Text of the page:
More than ever, the need for effective media regulation has arisen in the recent past. Now and then, media is being accused of disseminating fake news, conducting media trials, promoting hate crimes or streaming uncensored content over OTT platforms.
On the one hand, the idea of a monitored and supervised media is against the precepts of democracy; on the other, unobserved and unchecked media may equally cause the same amount of lawlessness and disorder in society.
This article discusses the mechanism enforced in India to regulate media and suggests measures for its effective regulation.
Can Media Be Regulated in a Democratic Society?
Whether media be regulated in a democratic society, which envisages a free flow of ideas and information, is itself a question that needs to be analysed. Article 19(1)(a) of the Constitution of India bestows upon every Indian citizen the freedom of speech and expression. The said right may be exercised through any medium, by words, either spoken or written, by signs, or through visible representation. Accordingly, the freedom of both conventional media, as well as digital media is included under it.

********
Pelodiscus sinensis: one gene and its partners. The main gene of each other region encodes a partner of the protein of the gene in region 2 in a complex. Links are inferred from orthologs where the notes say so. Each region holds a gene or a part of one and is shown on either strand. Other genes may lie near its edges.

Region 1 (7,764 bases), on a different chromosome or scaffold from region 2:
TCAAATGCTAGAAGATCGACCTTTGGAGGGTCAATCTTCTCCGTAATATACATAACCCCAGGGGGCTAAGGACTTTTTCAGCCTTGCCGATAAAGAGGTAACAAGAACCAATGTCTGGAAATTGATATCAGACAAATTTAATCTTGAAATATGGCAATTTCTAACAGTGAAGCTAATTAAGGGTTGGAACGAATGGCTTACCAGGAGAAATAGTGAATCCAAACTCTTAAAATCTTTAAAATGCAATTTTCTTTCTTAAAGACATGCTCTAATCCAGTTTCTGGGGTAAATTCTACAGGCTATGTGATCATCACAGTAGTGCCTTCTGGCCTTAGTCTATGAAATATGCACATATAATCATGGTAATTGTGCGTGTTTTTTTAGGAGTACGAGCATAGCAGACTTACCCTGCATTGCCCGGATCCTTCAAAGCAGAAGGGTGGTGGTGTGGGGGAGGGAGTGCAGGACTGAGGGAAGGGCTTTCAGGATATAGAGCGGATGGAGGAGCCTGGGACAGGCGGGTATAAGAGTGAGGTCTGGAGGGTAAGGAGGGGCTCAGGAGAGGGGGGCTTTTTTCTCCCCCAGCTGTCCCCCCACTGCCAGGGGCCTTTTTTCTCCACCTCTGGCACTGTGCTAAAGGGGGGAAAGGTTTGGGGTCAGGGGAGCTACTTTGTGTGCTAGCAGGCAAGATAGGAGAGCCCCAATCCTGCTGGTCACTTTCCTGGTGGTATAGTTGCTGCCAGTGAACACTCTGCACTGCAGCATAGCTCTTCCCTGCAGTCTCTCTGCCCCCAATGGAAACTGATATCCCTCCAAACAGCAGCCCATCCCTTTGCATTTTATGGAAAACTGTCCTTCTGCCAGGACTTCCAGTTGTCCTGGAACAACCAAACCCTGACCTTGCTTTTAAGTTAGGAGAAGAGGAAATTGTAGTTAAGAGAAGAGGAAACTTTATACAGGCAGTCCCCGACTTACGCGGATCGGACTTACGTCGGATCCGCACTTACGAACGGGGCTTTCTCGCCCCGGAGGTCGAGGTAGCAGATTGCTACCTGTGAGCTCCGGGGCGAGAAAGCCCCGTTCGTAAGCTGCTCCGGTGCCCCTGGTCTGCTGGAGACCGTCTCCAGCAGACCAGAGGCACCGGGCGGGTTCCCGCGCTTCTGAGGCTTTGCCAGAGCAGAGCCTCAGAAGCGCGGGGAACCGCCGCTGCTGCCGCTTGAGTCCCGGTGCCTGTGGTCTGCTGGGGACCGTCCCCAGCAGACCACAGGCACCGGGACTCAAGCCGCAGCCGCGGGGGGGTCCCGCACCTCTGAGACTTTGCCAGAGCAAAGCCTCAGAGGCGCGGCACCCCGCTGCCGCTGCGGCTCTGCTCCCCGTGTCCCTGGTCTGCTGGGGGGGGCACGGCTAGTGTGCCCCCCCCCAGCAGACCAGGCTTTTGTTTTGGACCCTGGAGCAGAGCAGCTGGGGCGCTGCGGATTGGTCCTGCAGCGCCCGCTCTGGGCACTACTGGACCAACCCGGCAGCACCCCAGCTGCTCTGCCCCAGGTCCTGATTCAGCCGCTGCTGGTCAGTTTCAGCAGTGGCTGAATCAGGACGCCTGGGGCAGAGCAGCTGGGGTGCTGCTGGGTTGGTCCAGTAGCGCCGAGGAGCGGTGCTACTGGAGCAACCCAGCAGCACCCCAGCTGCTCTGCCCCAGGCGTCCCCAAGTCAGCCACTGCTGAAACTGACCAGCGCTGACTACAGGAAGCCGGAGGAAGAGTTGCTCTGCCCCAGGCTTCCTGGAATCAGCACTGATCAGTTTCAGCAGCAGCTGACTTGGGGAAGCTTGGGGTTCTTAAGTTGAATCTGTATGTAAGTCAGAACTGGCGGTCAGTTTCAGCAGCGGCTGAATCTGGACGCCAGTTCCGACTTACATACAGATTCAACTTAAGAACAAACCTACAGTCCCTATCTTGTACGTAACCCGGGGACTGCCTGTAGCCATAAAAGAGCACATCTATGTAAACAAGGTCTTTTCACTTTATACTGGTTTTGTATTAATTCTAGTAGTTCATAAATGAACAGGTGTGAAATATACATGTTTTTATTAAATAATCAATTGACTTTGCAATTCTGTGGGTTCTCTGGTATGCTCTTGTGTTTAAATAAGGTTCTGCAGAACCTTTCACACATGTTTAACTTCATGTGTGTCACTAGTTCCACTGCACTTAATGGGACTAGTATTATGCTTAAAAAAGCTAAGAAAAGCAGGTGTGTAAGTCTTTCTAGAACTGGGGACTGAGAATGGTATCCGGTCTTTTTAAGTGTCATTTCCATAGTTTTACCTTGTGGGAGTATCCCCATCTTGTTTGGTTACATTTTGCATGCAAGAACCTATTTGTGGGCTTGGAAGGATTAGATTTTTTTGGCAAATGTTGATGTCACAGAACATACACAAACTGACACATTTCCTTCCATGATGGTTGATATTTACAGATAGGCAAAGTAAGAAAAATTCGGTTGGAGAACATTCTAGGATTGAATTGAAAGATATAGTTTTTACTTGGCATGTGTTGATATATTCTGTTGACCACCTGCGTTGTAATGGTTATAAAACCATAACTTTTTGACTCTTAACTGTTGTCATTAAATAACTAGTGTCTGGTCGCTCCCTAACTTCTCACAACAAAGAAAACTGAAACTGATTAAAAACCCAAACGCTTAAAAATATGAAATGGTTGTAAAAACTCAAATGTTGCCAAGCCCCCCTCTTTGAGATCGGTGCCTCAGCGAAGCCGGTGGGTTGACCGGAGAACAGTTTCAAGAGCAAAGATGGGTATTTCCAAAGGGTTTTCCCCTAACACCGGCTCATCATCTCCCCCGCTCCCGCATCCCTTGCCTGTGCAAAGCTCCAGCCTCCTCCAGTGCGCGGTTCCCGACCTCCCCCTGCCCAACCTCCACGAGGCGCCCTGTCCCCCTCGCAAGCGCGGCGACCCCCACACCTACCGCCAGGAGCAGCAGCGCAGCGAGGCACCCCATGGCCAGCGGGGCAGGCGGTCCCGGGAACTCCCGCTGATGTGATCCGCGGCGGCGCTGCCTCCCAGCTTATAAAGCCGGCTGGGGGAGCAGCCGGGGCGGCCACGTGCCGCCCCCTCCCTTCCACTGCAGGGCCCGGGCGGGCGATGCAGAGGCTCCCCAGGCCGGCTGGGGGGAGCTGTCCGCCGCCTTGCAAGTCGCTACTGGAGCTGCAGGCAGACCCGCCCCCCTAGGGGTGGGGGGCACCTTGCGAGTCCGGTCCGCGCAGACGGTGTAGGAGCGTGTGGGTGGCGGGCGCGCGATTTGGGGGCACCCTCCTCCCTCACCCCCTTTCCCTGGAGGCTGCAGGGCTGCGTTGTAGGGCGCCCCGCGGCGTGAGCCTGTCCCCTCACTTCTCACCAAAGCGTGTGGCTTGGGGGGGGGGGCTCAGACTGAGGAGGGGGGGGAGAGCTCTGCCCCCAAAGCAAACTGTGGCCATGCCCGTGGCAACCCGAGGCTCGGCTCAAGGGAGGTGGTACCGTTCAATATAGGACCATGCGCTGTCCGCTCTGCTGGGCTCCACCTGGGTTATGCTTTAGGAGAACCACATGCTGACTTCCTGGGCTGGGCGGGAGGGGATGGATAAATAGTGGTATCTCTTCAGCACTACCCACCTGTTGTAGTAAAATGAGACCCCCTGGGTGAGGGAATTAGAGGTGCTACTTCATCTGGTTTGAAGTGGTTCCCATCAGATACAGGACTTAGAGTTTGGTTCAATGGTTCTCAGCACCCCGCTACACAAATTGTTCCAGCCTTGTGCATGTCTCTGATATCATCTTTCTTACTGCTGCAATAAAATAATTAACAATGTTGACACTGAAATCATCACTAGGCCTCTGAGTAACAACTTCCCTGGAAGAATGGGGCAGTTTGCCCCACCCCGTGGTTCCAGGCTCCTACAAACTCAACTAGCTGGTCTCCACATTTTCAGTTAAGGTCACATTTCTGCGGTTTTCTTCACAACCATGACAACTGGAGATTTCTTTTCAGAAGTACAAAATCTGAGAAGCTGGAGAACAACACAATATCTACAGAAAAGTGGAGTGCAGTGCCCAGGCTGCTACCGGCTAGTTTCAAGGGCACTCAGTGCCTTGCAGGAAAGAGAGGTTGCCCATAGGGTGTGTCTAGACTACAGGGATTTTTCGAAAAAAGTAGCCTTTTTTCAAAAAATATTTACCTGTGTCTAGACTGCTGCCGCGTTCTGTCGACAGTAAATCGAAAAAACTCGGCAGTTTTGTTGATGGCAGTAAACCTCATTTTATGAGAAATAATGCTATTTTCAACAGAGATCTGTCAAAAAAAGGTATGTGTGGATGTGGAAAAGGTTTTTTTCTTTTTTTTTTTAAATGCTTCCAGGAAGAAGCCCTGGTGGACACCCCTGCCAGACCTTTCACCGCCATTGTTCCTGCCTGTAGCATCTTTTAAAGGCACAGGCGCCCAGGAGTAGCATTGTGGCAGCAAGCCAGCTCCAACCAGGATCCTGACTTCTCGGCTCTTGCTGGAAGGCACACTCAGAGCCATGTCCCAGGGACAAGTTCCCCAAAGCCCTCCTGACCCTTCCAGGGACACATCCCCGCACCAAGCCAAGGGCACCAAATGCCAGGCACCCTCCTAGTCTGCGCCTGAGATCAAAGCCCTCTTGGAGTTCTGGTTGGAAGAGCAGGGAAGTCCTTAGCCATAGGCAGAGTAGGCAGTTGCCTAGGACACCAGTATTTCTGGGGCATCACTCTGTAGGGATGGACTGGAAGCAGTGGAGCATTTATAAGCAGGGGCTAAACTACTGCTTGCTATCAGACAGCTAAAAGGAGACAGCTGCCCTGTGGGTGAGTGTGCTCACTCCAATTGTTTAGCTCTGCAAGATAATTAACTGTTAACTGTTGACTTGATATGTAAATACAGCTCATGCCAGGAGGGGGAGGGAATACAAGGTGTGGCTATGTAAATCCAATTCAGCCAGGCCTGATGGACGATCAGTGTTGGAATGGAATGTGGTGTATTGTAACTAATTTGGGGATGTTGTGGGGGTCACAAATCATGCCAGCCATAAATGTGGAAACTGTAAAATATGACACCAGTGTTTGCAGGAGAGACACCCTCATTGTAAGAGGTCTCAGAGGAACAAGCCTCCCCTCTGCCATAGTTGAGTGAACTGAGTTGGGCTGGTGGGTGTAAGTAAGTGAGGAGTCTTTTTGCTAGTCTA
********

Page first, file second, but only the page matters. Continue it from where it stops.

Due to this, the content is mostly unregulated in India or self-regulated, which means the media houses are free to decide what to channel and what not through their respective platforms. This, of course, is subject to limitations incorporated under Article 19(2) of the Constitution, namely, sovereignty and integrity of India, security of the State, friendly relations with other States, public order, decency and morality, contempt of court, defamation or when the publication or propagation would otherwise be an offence, for example, promoting enmity between different groups on religious grounds (offence under section 153A of the Indian Penal Code), publishing statements conducing to public mischief (offence under section 505 of the Indian Penal Code), infringing copyright of any person (offence under section 63 of the Copyright Act).
The government regulates only the conduct of media, which is discussed in the next section below.
Regulation of Conventional Media